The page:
On Demand Printing Outlets

 

Sure, we all know that releasing a CD allows you to take your music from the stage to the hands, homes, and ears of your fans. And having a cd with your best work on hand is also crucial when meeting and networking with a talent buyer, producer, or agent. But what if you don't have the budget to print a large run of your album, or even a place to store the inventory? Well you've got options...check out these on demand printing outlets so you can print just the number of cds you need, when you need them.

Dave Grohl's SXSW Keynote Speech: The Complete Text

**Courtesy of rollingstone.com.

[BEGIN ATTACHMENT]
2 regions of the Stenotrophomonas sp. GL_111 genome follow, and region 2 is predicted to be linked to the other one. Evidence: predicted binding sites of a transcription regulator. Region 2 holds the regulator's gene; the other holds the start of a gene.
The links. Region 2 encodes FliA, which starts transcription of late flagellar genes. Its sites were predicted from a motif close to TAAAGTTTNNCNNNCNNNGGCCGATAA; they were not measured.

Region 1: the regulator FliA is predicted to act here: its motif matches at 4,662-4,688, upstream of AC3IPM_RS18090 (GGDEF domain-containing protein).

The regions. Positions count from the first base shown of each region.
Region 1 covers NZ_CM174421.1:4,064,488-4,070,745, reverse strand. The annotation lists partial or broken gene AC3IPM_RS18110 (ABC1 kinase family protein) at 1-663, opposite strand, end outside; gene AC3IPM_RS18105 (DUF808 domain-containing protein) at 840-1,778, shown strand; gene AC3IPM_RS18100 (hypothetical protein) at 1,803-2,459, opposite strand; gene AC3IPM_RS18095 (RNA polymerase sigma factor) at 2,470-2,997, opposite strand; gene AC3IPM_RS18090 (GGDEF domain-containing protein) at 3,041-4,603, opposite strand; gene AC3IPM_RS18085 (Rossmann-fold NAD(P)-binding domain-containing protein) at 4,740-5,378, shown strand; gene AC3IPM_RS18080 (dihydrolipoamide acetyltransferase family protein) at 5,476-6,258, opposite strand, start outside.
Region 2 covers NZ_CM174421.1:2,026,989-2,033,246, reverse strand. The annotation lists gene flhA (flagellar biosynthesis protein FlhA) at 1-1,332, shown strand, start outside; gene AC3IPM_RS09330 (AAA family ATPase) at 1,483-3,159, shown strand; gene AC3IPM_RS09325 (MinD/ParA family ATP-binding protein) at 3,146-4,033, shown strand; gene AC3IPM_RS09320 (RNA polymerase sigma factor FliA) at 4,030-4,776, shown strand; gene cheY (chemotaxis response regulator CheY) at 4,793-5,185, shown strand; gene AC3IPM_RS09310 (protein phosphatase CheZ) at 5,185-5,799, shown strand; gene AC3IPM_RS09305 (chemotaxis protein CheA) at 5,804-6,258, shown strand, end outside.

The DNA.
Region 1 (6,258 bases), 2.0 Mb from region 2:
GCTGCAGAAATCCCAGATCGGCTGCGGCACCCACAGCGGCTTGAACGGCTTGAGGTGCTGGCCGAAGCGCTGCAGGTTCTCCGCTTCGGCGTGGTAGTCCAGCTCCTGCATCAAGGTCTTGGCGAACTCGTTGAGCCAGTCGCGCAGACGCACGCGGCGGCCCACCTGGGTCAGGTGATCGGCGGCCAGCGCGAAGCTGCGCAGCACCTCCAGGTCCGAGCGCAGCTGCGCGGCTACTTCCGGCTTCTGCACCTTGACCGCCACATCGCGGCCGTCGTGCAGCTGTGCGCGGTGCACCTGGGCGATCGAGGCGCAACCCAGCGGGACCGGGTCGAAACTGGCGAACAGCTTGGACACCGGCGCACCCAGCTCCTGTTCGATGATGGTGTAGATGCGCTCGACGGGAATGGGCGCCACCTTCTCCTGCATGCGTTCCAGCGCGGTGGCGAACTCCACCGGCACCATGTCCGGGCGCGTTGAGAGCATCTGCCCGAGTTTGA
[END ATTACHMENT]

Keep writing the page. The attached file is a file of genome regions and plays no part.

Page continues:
Dave Grohl delivered the keynote speech at SXSW this year and hit on some very important topics for the independent music community and the DIY ethic. "The musician comes first." says Grohl. Read the complete speech text here...

Constant Creation - Guest Post by Bob Lefsetz

**Guest Post by Bob Lefsetz of The Lefsetz Letter.

 

"We live in a direct to consumer society. Amazon knows it. Google knows it. Apple knows it. But somehow musicians don't know it. They want someone else to do the work for them. They don't want to take risks, they don't want to fail, they don't want to try new ways. The new way is you bond to your fan. If he or she doesn't think you're living in their house, you're doing it wrong."

You Don't Find A Manager, A Manager Finds You

**Guest post written by Ari Herstand, a DIY singer-songwriter from Los Angeles, CA with 500+ shows under his belt, as featured in his blog "Ari's Take".